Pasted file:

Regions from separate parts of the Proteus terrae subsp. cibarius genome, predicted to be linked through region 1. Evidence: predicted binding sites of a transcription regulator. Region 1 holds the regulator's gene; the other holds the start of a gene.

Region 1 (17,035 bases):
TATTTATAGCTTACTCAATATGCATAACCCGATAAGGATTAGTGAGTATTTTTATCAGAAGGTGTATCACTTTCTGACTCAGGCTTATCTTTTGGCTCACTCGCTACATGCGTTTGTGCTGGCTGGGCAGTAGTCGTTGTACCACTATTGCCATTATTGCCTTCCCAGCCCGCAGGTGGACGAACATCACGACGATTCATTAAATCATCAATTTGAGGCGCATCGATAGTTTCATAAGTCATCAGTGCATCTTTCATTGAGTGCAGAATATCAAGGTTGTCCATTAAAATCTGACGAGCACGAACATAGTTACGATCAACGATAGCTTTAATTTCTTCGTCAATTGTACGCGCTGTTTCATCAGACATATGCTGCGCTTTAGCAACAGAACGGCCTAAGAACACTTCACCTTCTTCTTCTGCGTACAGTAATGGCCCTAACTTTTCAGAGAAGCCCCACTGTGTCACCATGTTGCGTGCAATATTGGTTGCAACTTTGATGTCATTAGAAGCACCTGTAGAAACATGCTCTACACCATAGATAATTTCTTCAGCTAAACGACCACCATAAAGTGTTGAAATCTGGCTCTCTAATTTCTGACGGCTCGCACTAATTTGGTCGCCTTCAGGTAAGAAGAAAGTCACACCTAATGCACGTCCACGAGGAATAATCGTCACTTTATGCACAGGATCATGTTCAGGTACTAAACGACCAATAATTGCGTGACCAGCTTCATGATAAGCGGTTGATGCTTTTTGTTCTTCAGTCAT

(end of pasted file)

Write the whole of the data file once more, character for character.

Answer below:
Regions from separate parts of the Proteus terrae subsp. cibarius genome, predicted to be linked through region 1. Evidence: predicted binding sites of a transcription regulator. Region 1 holds the regulator's gene; the other holds the start of a gene.

Region 1 (17,035 bases):
TATTTATAGCTTACTCAATATGCATAACCCGATAAGGATTAGTGAGTATTTTTATCAGAAGGTGTATCACTTTCTGACTCAGGCTTATCTTTTGGCTCACTCGCTACATGCGTTTGTGCTGGCTGGGCAGTAGTCGTTGTACCACTATTGCCATTATTGCCTTCCCAGCCCGCAGGTGGACGAACATCACGACGATTCATTAAATCATCAATTTGAGGCGCATCGATAGTTTCATAAGTCATCAGTGCATCTTTCATTGAGTGCAGAATATCAAGGTTGTCCATTAAAATCTGACGAGCACGAACATAGTTACGATCAACGATAGCTTTAATTTCTTCGTCAATTGTACGCGCTGTTTCATCAGACATATGCTGCGCTTTAGCAACAGAACGGCCTAAGAACACTTCACCTTCTTCTTCTGCGTACAGTAATGGCCCTAACTTTTCAGAGAAGCCCCACTGTGTCACCATGTTGCGTGCAATATTGGTTGCAACTTTGATGTCATTAGAAGCACCTGTAGAAACATGCTCTACACCATAGATAATTTCTTCAGCTAAACGACCACCATAAAGTGTTGAAATCTGGCTCTCTAATTTCTGACGGCTCGCACTAATTTGGTCGCCTTCAGGTAAGAAGAAAGTCACACCTAATGCACGTCCACGAGGAATAATCGTCACTTTATGCACAGGATCATGTTCAGGTACTAAACGACCAATAATTGCGTGACCAGCTTCATGATAAGCGGTTGATGCTTTTTGTTCTTCAGTCAT